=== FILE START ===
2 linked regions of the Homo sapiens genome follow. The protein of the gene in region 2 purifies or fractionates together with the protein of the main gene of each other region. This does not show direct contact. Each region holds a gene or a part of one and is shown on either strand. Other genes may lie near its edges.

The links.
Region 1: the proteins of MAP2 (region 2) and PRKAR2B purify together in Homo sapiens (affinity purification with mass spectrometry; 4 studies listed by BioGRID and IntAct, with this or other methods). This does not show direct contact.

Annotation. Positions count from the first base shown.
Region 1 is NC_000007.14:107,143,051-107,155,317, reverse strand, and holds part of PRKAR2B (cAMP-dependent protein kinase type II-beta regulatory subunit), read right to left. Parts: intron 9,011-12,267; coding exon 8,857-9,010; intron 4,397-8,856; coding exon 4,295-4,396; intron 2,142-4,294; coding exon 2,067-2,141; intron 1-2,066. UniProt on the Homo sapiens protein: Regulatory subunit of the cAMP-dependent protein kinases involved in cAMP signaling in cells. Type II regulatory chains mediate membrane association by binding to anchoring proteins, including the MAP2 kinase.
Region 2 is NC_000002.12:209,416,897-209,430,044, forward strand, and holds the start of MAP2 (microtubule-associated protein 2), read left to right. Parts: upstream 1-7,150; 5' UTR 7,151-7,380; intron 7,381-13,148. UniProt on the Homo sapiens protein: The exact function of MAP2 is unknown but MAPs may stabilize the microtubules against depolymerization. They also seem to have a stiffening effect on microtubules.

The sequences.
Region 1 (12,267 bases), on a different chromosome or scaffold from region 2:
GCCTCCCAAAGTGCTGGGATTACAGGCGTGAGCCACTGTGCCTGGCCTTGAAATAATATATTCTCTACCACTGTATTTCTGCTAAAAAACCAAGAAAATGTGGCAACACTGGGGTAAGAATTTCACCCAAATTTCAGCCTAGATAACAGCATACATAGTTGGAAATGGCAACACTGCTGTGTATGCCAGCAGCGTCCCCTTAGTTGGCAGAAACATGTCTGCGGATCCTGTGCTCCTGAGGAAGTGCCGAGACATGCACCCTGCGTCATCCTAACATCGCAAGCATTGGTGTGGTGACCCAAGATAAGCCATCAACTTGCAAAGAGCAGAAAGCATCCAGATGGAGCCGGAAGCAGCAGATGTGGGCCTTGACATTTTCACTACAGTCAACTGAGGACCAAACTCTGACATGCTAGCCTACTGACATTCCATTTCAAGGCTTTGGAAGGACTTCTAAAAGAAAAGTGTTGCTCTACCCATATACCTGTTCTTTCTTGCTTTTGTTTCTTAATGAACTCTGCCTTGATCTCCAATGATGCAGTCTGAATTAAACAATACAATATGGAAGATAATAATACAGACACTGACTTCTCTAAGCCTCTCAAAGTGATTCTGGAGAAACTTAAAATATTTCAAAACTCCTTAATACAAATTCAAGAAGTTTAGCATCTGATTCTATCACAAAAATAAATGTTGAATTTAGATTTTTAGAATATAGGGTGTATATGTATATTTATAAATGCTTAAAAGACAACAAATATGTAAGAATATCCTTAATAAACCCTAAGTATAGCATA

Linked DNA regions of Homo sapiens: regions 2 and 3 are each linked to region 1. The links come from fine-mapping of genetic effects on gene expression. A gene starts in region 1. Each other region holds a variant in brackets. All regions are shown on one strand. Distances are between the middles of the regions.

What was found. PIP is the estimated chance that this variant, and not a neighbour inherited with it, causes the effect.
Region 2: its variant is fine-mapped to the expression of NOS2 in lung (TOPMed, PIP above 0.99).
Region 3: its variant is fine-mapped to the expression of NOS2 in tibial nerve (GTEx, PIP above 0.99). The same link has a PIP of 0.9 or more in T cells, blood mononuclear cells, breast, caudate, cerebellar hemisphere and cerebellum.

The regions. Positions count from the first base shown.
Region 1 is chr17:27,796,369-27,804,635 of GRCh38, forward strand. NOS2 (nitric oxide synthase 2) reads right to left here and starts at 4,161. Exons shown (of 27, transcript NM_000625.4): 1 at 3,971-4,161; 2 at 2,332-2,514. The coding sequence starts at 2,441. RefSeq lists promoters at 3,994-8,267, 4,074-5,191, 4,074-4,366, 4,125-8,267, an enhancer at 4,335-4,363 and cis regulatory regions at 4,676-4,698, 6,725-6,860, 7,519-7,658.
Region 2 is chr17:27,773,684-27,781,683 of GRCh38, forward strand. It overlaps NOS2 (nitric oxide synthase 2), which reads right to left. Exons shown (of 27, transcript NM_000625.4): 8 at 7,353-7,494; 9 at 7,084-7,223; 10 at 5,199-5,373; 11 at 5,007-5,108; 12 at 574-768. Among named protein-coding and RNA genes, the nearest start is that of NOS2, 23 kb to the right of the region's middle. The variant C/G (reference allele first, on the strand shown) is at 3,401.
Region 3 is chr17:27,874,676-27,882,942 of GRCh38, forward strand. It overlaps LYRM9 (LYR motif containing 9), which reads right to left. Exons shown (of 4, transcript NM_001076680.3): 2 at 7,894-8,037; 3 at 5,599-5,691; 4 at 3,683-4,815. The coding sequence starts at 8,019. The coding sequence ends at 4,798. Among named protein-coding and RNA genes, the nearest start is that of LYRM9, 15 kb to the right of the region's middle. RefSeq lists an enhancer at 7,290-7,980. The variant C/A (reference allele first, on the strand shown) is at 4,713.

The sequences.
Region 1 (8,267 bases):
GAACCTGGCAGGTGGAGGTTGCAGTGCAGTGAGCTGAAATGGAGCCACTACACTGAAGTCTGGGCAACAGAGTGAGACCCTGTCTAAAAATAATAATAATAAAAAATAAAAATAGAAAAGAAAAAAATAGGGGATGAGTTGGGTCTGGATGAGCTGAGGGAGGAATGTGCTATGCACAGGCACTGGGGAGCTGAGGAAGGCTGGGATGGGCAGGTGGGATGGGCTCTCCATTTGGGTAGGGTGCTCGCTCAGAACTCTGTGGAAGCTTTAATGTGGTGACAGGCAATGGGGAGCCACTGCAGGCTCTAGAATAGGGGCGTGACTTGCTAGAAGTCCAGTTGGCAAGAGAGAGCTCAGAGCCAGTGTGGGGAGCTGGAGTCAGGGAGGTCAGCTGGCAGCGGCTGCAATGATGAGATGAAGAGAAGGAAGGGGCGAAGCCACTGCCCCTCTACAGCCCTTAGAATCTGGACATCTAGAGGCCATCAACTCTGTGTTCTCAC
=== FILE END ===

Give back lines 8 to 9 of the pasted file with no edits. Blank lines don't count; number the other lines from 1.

Region 1 (12,267 bases), on a different chromosome or scaffold from region 2:
GCCTCCCAAAGTGCTGGGATTACAGGCGTGAGCCACTGTGCCTGGCCTTGAAATAATATATTCTCTACCACTGTATTTCTGCTAAAAAACCAAGAAAATGTGGCAACACTGGGGTAAGAATTTCACCCAAATTTCAGCCTAGATAACAGCATACATAGTTGGAAATGGCAACACTGCTGTGTATGCCAGCAGCGTCCCCTTAGTTGGCAGAAACATGTCTGCGGATCCTGTGCTCCTGAGGAAGTGCCGAGACATGCACCCTGCGTCATCCTAACATCGCAAGCATTGGTGTGGTGACCCAAGATAAGCCATCAACTTGCAAAGAGCAGAAAGCATCCAGATGGAGCCGGAAGCAGCAGATGTGGGCCTTGACATTTTCACTACAGTCAACTGAGGACCAAACTCTGACATGCTAGCCTACTGACATTCCATTTCAAGGCTTTGGAAGGACTTCTAAAAGAAAAGTGTTGCTCTACCCATATACCTGTTCTTTCTTGCTTTTGTTTCTTAATGAACTCTGCCTTGATCTCCAATGATGCAGTCTGAATTAAACAATACAATATGGAAGATAATAATACAGACACTGACTTCTCTAAGCCTCTCAAAGTGATTCTGGAGAAACTTAAAATATTTCAAAACTCCTTAATACAAATTCAAGAAGTTTAGCATCTGATTCTATCACAAAAATAAATGTTGAATTTAGATTTTTAGAATATAGGGTGTATATGTATATTTATAAATGCTTAAAAGACAACAAATATGTAAGAATATCCTTAATAAACCCTAAGTATAGCATA